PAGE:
'Tis the season... for rain in Rome. (Ah, November!). And in a city where so many of the sights are outdoors, and so much is meant to be explored on foot, rain can feel like a real deal-breaker.
Sure: There are always the Vatican museums. And if you're lucky, maybe you booked your Borghese Gallery or Palazzo Valentini tickets for exactly the day the skies opened up.
But let's go beyond the obvious, shall we? Here's what I'd call the perfect rainy day in Rome: an itinerary that hits up spots that are cozy, indoors, off-the-beaten-path, interesting—and located in neighborhoods that, while charming, aren't so cobblestoned-street-picturesque that you'll be upset to miss the chance to photograph them at their sunny best.
So get your umbrellas ready (and, by the way, one good thing about rain in Rome is that, as soon as it starts, umbrella-sellers pop up all over the city. So it's okay if you've forgotten yours. Just, please, barter the sellers down to 2 or 3 euros for a small one; it'll fall apart by the end of the day anyway!).
Let's go! (And don't miss my post on five reasons not to mind the rain in Rome, in pictures!).
9:30am: Coffee and cornetti at Cafe Barberini
No matter where you're staying in Rome, the neighborhood of Testaccio is easy to get to: You can take the metro (get off at Piramide, then walk five minutes) or a number of buses (including the 3 and 75).
An ancient neighborhood (it was the location of Rome's urban port), Testaccio has a lot of heart, few tourists... and, since it's not quite as cobblestoned-street-picturesque as other, more central neighborhoods in Rome, it's a great place to wander on a rainy day, when you won't worry about not getting those perfect, sunny photographs.
If you're taking the bus, get off at the first stop on Via Marmorata. This puts you conveniently in front of one of my favorite Rome cafes: Cafe Barberini. This cozy spot is a local institution, well-known for its friendly servers and great coffee.
And, unlike most other Rome cafes, Barberini makes its own pastries fresh. Fortify yourself for the rainy day with some cornetti (the Italian answer to croissants) fresh from the oven. (Check out my Serious Sweets piece for more of the best cornetti in Rome!).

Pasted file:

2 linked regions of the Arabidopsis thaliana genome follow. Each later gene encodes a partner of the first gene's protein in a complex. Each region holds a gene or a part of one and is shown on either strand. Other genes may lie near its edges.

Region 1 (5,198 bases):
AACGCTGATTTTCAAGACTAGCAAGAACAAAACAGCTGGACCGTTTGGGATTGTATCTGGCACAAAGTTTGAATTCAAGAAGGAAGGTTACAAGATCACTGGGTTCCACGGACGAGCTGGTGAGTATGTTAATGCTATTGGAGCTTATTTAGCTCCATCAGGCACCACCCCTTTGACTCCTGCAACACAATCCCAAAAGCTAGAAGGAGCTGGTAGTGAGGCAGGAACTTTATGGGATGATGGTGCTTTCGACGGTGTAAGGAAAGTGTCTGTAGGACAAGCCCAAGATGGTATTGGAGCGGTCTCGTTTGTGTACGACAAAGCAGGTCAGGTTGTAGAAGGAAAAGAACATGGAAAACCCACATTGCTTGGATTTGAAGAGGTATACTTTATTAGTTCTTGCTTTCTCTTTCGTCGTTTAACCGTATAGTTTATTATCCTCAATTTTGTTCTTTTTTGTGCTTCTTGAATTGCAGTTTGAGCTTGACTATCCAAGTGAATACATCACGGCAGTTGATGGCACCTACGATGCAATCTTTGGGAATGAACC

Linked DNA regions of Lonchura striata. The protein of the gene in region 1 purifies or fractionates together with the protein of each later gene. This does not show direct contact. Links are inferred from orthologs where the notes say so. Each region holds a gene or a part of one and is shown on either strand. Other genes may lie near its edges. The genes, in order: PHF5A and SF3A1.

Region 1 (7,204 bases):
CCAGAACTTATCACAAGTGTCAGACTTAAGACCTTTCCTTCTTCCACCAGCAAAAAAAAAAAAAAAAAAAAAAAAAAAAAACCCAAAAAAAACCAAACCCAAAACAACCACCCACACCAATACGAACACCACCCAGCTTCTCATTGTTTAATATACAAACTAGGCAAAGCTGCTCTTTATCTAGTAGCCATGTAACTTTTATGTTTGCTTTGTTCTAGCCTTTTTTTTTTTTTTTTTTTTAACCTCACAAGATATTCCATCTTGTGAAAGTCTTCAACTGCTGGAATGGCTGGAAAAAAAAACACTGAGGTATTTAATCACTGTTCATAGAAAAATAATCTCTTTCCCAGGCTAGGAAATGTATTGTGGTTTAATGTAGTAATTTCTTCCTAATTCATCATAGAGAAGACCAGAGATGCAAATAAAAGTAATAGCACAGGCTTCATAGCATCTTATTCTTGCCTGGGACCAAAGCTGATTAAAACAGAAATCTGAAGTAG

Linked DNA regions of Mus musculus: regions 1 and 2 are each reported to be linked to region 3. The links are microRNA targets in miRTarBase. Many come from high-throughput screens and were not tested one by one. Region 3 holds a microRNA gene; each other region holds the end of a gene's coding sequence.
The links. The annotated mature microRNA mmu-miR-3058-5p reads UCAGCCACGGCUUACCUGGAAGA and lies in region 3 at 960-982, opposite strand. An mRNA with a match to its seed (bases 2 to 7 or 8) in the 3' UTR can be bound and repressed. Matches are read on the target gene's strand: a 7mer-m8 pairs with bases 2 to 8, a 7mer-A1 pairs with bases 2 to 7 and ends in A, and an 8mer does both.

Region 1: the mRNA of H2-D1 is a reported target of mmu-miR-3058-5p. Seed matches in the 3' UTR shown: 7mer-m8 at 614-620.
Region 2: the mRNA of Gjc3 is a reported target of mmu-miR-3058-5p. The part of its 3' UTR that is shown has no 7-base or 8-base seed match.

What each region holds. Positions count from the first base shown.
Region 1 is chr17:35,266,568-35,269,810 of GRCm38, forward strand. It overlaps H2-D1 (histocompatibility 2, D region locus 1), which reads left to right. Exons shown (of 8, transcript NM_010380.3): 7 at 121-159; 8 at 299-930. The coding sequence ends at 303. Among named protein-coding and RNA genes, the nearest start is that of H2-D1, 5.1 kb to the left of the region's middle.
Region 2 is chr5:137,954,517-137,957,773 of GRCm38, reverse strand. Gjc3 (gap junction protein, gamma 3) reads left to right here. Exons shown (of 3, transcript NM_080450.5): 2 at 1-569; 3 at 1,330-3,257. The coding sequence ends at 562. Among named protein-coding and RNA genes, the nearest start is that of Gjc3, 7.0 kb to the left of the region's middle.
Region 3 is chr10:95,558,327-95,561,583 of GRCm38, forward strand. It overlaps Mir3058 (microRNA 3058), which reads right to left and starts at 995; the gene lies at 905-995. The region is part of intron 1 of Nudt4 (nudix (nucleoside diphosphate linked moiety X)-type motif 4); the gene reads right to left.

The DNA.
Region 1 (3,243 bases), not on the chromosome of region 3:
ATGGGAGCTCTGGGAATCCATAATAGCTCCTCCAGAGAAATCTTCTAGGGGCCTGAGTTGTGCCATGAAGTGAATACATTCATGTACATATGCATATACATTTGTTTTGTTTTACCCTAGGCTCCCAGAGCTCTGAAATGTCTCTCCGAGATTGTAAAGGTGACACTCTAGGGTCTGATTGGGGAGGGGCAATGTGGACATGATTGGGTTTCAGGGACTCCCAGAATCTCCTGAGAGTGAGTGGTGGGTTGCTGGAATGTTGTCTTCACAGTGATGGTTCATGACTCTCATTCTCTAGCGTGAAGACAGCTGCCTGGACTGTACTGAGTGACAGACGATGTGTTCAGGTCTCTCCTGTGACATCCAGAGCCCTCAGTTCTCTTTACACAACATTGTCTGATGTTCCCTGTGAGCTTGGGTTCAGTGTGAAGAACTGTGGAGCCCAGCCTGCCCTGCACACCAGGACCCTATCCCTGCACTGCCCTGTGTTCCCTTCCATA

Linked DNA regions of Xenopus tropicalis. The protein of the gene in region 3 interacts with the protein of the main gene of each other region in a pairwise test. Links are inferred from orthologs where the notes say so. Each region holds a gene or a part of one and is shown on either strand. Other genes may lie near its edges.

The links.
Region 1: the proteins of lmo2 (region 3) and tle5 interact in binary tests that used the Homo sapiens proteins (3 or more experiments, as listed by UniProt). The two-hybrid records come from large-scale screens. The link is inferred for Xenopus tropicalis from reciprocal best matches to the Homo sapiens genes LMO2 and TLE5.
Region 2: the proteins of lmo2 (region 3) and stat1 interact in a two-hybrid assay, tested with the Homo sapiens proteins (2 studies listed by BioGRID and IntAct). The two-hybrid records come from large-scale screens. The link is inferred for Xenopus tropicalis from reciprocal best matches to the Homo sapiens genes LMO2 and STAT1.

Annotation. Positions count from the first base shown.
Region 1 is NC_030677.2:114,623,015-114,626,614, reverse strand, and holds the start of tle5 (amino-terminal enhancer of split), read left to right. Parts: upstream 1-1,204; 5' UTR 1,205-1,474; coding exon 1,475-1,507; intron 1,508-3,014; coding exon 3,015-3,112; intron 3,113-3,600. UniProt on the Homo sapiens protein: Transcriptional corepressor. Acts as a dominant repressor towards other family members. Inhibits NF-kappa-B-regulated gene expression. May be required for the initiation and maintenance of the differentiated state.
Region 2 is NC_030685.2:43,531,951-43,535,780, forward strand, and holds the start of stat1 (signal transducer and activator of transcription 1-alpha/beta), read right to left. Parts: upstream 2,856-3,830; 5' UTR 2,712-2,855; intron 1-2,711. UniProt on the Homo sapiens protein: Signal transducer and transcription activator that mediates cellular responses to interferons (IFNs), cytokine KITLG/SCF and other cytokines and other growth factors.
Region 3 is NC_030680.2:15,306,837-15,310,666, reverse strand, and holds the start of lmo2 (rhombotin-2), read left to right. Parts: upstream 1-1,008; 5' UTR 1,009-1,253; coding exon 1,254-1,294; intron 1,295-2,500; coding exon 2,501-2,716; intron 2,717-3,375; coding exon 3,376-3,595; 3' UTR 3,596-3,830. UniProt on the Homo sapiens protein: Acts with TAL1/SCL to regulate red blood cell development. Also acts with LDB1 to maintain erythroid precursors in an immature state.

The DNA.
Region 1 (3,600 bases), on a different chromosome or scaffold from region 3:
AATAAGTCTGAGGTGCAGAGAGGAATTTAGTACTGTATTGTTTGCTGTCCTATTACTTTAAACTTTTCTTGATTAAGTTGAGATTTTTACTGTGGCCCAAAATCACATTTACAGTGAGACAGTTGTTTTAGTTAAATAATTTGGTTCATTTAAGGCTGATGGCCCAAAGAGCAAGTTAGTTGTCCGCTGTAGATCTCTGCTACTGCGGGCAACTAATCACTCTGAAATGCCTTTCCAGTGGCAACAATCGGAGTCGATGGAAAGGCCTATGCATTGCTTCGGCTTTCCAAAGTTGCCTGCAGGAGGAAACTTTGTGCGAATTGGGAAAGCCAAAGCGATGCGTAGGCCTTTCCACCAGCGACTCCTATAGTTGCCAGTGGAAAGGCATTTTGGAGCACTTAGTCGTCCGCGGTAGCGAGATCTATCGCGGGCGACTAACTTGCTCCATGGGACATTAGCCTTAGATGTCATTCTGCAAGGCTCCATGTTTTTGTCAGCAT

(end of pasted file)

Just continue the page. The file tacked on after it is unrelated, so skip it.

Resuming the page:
10am: To market, to market
Testaccio's new, modern market replaced the old, covered one last year, something that's caused a lot of controversy—in no small part because the vendors now have to pay much higher rents. Weigh in on the debate yourself by exploring the market. It's covered in glass, so on a rainy day, you'll feel dry... but not claustrophobic.
As well as watching all the local nonnas go about their morning food shopping, don't miss 20MQ, a tiny, quirky decor shop, or Elle Effe, a beautifully-edited boutique of high-end women's clothes.
(More about the market, and Testaccio, in my piece for Travel + Leisure).
11am: Hit up the MACRO, a museum in a slaughter-house
Right around the corner from the market is the MACRO Testaccio. One of Rome's coolest spots, it's a contemporary art museum... in a 19th-century slaughterhouse. (Testaccio used to be the center for, well, butchery in Rome, which is why the cucina povera tradition, including eating offal, remains so popular in the neighborhood). Oh, and it's (mostly) indoors. Wander around to explore a side of Italy's art scene you don't get at the Vatican, and make sure to look up: Those are meat hooks above you.
12:30pm. Lunch at Da Bucatino.
I don't know about you, but on a rainy day, I crave a good old amatriciana—Rome's classic pasta, made with tomato, red wine, guanciale, and usually served with slurp-it-up bucatini. One of my favorite spots for it is Da Bucatino, where the pasta's so dangerously saucy, they'll often give you a bib to go with your order.